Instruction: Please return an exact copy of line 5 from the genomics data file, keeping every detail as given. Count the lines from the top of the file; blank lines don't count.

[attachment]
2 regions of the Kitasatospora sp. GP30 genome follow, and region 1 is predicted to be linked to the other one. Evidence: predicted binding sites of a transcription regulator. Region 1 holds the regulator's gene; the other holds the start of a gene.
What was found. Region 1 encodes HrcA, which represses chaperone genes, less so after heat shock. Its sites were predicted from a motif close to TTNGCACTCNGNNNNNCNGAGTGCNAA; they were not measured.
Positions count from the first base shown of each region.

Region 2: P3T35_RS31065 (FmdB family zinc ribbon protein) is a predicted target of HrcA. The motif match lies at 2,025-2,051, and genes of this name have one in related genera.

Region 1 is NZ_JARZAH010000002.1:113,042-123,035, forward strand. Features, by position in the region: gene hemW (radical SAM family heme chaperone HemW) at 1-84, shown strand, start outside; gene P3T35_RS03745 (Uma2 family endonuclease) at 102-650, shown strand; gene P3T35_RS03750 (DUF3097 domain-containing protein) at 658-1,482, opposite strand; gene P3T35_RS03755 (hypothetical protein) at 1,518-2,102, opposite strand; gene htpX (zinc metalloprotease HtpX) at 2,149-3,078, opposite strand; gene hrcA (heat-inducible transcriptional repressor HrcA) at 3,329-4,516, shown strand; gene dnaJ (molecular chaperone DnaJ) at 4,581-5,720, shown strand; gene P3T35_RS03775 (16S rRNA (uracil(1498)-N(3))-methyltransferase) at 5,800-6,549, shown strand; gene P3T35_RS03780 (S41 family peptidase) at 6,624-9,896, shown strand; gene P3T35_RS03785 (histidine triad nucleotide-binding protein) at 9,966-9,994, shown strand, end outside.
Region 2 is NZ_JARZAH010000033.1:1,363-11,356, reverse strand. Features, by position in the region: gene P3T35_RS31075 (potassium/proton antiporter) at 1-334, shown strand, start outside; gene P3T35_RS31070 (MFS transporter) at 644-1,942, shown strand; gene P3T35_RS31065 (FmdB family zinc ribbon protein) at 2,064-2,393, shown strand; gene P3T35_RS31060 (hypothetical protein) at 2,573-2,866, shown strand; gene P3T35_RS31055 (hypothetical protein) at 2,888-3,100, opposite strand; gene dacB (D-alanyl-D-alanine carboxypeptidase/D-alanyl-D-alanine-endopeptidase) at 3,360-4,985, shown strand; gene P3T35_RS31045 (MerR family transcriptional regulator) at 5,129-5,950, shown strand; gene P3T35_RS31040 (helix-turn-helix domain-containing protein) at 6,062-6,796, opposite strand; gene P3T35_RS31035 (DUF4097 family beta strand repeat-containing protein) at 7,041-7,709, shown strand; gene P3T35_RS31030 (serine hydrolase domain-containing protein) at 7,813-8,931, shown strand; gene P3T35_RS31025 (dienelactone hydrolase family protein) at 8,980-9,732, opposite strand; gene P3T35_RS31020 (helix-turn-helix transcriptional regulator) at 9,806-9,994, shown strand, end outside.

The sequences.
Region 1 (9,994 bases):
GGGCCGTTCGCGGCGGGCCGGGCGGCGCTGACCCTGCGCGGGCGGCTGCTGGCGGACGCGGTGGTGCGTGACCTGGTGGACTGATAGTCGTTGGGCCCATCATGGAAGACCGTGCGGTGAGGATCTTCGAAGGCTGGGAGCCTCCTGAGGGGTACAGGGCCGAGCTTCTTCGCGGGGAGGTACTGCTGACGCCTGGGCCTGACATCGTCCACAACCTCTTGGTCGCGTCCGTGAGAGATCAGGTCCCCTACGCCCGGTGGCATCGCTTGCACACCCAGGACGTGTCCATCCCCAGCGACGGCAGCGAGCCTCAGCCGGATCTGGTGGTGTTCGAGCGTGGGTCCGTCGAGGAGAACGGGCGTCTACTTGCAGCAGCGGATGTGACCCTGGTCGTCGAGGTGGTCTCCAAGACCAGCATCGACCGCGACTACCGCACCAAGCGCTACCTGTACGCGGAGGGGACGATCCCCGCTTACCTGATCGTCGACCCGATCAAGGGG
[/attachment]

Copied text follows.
Region 1 is NZ_JARZAH010000002.1:113,042-123,035, forward strand. Features, by position in the region: gene hemW (radical SAM family heme chaperone HemW) at 1-84, shown strand, start outside; gene P3T35_RS03745 (Uma2 family endonuclease) at 102-650, shown strand; gene P3T35_RS03750 (DUF3097 domain-containing protein) at 658-1,482, opposite strand; gene P3T35_RS03755 (hypothetical protein) at 1,518-2,102, opposite strand; gene htpX (zinc metalloprotease HtpX) at 2,149-3,078, opposite strand; gene hrcA (heat-inducible transcriptional repressor HrcA) at 3,329-4,516, shown strand; gene dnaJ (molecular chaperone DnaJ) at 4,581-5,720, shown strand; gene P3T35_RS03775 (16S rRNA (uracil(1498)-N(3))-methyltransferase) at 5,800-6,549, shown strand; gene P3T35_RS03780 (S41 family peptidase) at 6,624-9,896, shown strand; gene P3T35_RS03785 (histidine triad nucleotide-binding protein) at 9,966-9,994, shown strand, end outside.